Introduction: Incisional hernias are one of the most often complications in abdominal surgery and therefore present a significant surgical and socioeconomic problem. To date, incisional hernias are always an indication for surgery, regardless of the patient's symptoms. However, it remains unclear to what extent the surgery actually results in symptomatic improvement and whether a relevant risk of incarceration exists. The purpose of this study was to investigate the motivation that led to incisional hernia repairs and whether patients benefit from surgery with regard to pain and subjective criteria.
Materials and methods: This prospective study included patients who underwent open abdominal incisional hernia repair using mesh implantation. Data collection was done preoperatively and 6 months postoperatively. The intensity of pain was evaluated using the Numeric Analog Scale (NAS). Patients were divided according to their preoperative level of pain into oligosymptomatic (NAS 0-3) and symptomatic (NAS 4-10) groups, and the postoperative outcome of both groups was compared.
Results: Ninety patients were prospectively enrolled: 45 males (50.0%) and 45 females (50.0%); 43 patients (47.8%) were oligosymptomatic preoperatively, while 47 patients (52.2%) reported relevant pain. The most frequent motivation for surgery named by the oligosymptomatic patients was fear of incarceration (79.1%), while the symptomatic patients mostly mentioned pain (76.6%). At 6 months postoperatively, significantly more oligosymptomatic patients complained of relevant pain (p < 0.001). In the symptomatic patient group, there was a significant reduction in relevant pain (p < 0.001). At that time, the level of relevant pain was comparable in both groups (33.3% versus 35.6%). Seven of 87 patients (8.0%) experienced recurrence within 6 months. Three patients with acute incarceration were treated with emergency repair (3.2%).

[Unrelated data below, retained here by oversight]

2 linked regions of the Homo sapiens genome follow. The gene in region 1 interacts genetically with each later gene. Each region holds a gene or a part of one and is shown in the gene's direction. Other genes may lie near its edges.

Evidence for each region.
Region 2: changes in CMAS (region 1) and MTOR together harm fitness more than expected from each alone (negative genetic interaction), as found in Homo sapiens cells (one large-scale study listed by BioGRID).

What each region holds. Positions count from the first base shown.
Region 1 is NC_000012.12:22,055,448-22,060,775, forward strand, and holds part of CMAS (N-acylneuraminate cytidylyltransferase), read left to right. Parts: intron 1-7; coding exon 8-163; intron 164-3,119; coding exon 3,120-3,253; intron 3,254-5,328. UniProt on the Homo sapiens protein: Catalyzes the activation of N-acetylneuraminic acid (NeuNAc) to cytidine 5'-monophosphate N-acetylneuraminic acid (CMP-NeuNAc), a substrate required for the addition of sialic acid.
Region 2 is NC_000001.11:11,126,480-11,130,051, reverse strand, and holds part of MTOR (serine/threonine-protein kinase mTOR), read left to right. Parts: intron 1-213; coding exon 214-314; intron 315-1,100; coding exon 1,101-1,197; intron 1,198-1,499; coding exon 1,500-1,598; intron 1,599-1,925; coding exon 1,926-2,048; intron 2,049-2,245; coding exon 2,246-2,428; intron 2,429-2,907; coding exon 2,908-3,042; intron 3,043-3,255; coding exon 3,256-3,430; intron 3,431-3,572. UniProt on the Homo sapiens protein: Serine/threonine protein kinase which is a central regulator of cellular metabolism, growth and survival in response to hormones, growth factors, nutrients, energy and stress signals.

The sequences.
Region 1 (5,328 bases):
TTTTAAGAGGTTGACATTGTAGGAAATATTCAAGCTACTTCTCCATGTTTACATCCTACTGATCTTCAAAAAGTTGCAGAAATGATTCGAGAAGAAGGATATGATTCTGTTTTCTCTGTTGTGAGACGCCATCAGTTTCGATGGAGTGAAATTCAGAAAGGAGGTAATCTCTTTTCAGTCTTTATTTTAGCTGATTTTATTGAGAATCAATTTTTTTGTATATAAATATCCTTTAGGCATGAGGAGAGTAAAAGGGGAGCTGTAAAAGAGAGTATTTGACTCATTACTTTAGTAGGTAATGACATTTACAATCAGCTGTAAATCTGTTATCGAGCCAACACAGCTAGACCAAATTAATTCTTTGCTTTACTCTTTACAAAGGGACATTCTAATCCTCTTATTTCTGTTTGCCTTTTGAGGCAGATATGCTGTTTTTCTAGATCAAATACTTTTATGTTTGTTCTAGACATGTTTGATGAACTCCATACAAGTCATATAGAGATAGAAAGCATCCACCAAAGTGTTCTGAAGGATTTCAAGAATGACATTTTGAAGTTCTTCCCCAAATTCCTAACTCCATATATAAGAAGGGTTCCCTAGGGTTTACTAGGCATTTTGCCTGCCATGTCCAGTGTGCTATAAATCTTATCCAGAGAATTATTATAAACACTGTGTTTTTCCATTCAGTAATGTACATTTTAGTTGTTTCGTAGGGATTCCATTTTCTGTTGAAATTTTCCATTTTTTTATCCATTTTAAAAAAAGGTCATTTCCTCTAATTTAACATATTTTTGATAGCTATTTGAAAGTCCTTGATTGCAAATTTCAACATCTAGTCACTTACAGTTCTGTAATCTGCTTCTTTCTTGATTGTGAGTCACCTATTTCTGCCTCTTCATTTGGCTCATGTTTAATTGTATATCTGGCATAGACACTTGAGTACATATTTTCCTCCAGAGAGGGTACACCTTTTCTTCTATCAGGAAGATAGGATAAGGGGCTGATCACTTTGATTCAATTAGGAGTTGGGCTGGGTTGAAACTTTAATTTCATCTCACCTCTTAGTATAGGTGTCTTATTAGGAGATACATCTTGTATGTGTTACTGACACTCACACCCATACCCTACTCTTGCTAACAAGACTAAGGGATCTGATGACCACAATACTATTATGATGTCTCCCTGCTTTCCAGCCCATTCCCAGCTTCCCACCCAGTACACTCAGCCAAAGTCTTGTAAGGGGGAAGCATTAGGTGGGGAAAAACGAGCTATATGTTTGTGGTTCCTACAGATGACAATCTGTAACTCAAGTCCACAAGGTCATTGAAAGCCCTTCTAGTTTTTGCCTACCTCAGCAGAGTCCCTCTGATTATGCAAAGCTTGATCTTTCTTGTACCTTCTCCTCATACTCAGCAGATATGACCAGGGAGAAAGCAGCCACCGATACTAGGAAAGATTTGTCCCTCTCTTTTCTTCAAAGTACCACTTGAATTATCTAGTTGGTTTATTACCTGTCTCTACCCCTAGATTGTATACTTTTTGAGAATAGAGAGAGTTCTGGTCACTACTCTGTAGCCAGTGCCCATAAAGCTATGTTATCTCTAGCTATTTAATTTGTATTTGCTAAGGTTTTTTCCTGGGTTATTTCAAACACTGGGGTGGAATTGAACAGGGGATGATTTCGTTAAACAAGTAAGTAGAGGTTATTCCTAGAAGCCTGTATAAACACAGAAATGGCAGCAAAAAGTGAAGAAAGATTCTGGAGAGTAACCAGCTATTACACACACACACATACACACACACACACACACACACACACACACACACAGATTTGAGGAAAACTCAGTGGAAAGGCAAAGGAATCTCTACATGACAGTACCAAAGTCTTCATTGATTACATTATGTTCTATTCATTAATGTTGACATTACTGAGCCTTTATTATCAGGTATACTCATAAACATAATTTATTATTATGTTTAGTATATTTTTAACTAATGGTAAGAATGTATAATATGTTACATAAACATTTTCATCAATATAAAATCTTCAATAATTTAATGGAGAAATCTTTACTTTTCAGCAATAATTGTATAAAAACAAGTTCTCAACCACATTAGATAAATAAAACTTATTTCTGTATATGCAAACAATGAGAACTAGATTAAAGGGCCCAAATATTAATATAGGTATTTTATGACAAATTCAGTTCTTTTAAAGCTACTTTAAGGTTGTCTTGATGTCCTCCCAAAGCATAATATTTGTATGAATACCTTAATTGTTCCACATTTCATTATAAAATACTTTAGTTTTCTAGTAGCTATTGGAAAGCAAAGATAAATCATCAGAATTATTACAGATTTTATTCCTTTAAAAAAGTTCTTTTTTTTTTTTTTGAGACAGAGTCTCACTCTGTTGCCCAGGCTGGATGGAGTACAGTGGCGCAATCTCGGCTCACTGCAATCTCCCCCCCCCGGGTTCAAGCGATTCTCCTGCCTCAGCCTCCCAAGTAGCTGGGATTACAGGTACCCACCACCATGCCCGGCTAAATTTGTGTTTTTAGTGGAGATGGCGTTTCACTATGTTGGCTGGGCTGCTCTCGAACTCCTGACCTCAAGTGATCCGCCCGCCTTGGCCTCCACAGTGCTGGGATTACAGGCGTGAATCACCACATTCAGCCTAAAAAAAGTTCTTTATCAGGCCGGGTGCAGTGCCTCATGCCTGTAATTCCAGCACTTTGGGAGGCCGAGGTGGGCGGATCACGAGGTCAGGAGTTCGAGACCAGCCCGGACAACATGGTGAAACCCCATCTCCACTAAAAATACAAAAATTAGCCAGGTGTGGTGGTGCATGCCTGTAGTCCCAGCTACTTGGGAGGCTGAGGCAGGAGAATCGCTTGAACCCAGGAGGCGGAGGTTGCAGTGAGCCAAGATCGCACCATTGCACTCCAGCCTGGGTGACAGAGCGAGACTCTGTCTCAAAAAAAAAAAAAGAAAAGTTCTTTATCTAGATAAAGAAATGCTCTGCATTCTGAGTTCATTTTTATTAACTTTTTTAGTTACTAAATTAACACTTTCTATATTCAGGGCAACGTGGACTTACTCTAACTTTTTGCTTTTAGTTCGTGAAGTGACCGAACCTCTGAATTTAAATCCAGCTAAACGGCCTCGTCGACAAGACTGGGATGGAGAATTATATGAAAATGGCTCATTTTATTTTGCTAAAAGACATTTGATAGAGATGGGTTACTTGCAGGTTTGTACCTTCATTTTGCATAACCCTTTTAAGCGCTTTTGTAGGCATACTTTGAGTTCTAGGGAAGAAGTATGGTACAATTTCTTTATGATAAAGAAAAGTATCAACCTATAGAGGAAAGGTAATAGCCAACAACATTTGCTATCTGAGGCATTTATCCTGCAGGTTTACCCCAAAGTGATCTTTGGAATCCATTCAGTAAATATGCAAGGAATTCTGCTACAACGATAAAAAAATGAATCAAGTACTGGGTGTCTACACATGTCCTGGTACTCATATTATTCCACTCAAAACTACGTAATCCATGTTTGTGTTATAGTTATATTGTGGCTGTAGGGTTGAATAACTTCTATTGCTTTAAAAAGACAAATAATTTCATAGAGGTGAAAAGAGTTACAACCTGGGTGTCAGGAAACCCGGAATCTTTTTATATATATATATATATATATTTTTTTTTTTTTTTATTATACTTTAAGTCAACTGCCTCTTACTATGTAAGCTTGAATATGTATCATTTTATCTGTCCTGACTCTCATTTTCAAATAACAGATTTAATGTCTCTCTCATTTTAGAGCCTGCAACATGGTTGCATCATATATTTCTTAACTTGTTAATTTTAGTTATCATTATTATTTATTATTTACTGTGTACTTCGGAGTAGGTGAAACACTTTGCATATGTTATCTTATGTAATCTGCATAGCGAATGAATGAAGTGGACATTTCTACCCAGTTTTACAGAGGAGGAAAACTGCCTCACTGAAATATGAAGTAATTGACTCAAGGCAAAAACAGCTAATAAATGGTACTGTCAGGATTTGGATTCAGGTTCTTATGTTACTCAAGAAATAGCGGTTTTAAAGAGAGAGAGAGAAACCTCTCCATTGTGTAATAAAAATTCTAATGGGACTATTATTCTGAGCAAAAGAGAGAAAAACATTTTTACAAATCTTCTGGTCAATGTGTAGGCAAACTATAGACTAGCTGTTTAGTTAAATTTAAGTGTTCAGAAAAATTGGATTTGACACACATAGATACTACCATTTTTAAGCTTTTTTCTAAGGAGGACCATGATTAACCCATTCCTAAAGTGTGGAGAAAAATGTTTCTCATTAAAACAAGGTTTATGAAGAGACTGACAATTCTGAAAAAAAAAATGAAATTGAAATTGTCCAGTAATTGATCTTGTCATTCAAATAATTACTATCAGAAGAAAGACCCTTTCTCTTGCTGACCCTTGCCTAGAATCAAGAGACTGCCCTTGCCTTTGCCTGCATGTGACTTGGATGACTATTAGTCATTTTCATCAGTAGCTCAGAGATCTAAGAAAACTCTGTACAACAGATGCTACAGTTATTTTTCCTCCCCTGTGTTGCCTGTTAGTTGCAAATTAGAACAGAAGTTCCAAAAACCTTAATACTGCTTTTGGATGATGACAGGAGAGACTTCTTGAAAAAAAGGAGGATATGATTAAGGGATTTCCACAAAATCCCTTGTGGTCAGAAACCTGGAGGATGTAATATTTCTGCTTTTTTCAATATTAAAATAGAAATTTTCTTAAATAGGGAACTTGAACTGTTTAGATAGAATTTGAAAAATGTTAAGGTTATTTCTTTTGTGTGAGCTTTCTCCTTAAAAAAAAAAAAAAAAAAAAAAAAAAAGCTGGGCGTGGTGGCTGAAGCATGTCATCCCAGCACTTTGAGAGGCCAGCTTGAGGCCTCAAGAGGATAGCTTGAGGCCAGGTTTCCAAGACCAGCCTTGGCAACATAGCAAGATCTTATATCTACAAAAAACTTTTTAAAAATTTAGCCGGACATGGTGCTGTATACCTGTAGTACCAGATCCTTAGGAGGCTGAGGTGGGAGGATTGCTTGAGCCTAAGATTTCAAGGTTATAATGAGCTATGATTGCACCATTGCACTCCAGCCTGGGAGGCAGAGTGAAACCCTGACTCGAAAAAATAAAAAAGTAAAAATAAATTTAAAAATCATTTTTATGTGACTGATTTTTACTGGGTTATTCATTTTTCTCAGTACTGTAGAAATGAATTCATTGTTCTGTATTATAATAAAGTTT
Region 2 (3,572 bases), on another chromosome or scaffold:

Conclusions: In patients with oligosymptomatic incisional hernias, fear of incarceration is the most frequent motivation for surgical treatment, even though the actual risk of incarceration seems to be rather low. If the incisional hernia causes relevant discomfort preoperatively, the surgery provides significant relief. In contrast, there is no improvement regarding pain in the oligosymptomatic patient group. This leads to the conclusion that, in the case of oligosymptomatic incisional hernias, the general indication for surgical revision should be viewed critically.